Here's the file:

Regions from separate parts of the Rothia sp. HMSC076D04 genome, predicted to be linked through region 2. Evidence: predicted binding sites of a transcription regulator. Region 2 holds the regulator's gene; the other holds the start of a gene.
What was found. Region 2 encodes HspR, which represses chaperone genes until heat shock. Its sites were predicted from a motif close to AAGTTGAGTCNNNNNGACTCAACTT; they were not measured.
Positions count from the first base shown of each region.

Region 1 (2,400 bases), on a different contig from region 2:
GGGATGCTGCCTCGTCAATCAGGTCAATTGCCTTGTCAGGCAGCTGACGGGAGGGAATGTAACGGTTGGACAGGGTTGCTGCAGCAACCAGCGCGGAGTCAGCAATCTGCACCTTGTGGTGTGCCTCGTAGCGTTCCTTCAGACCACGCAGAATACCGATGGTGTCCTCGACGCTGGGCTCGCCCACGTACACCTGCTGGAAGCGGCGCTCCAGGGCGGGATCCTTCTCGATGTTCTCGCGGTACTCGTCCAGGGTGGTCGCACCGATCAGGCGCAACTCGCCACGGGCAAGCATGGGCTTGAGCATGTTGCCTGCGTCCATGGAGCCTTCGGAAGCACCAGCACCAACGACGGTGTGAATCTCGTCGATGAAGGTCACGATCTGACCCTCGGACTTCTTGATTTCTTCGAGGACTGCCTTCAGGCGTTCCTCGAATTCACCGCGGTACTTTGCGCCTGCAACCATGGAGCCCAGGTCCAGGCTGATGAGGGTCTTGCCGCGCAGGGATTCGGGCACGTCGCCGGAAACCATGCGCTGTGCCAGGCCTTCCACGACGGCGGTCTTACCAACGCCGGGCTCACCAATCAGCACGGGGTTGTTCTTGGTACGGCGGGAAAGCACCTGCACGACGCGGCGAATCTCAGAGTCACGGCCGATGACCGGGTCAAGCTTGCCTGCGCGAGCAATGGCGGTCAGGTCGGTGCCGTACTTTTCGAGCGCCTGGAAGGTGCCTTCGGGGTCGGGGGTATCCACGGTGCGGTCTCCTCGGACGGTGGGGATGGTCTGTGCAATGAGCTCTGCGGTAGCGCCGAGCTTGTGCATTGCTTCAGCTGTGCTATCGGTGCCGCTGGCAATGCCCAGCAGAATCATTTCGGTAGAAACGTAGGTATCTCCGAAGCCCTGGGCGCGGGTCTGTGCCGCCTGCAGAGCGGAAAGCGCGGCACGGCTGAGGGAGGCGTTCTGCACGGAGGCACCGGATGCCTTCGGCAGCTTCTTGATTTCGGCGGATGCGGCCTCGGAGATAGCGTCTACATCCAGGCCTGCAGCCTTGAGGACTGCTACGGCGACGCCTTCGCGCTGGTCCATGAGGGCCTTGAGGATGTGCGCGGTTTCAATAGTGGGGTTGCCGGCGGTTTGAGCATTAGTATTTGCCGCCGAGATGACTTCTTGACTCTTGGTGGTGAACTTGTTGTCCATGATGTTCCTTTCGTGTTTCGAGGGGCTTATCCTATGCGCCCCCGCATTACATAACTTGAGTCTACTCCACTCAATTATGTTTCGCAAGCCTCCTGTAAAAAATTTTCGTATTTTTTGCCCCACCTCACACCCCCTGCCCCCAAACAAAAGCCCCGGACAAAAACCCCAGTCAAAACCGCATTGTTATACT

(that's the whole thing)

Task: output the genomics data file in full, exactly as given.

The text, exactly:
Regions from separate parts of the Rothia sp. HMSC076D04 genome, predicted to be linked through region 2. Evidence: predicted binding sites of a transcription regulator. Region 2 holds the regulator's gene; the other holds the start of a gene.
What was found. Region 2 encodes HspR, which represses chaperone genes until heat shock. Its sites were predicted from a motif close to AAGTTGAGTCNNNNNGACTCAACTT; they were not measured.
Positions count from the first base shown of each region.

Region 1 (2,400 bases), on a different contig from region 2:
GGGATGCTGCCTCGTCAATCAGGTCAATTGCCTTGTCAGGCAGCTGACGGGAGGGAATGTAACGGTTGGACAGGGTTGCTGCAGCAACCAGCGCGGAGTCAGCAATCTGCACCTTGTGGTGTGCCTCGTAGCGTTCCTTCAGACCACGCAGAATACCGATGGTGTCCTCGACGCTGGGCTCGCCCACGTACACCTGCTGGAAGCGGCGCTCCAGGGCGGGATCCTTCTCGATGTTCTCGCGGTACTCGTCCAGGGTGGTCGCACCGATCAGGCGCAACTCGCCACGGGCAAGCATGGGCTTGAGCATGTTGCCTGCGTCCATGGAGCCTTCGGAAGCACCAGCACCAACGACGGTGTGAATCTCGTCGATGAAGGTCACGATCTGACCCTCGGACTTCTTGATTTCTTCGAGGACTGCCTTCAGGCGTTCCTCGAATTCACCGCGGTACTTTGCGCCTGCAACCATGGAGCCCAGGTCCAGGCTGATGAGGGTCTTGCCGCGCAGGGATTCGGGCACGTCGCCGGAAACCATGCGCTGTGCCAGGCCTTCCACGACGGCGGTCTTACCAACGCCGGGCTCACCAATCAGCACGGGGTTGTTCTTGGTACGGCGGGAAAGCACCTGCACGACGCGGCGAATCTCAGAGTCACGGCCGATGACCGGGTCAAGCTTGCCTGCGCGAGCAATGGCGGTCAGGTCGGTGCCGTACTTTTCGAGCGCCTGGAAGGTGCCTTCGGGGTCGGGGGTATCCACGGTGCGGTCTCCTCGGACGGTGGGGATGGTCTGTGCAATGAGCTCTGCGGTAGCGCCGAGCTTGTGCATTGCTTCAGCTGTGCTATCGGTGCCGCTGGCAATGCCCAGCAGAATCATTTCGGTAGAAACGTAGGTATCTCCGAAGCCCTGGGCGCGGGTCTGTGCCGCCTGCAGAGCGGAAAGCGCGGCACGGCTGAGGGAGGCGTTCTGCACGGAGGCACCGGATGCCTTCGGCAGCTTCTTGATTTCGGCGGATGCGGCCTCGGAGATAGCGTCTACATCCAGGCCTGCAGCCTTGAGGACTGCTACGGCGACGCCTTCGCGCTGGTCCATGAGGGCCTTGAGGATGTGCGCGGTTTCAATAGTGGGGTTGCCGGCGGTTTGAGCATTAGTATTTGCCGCCGAGATGACTTCTTGACTCTTGGTGGTGAACTTGTTGTCCATGATGTTCCTTTCGTGTTTCGAGGGGCTTATCCTATGCGCCCCCGCATTACATAACTTGAGTCTACTCCACTCAATTATGTTTCGCAAGCCTCCTGTAAAAAATTTTCGTATTTTTTGCCCCACCTCACACCCCCTGCCCCCAAACAAAAGCCCCGGACAAAAACCCCAGTCAAAACCGCATTGTTATACT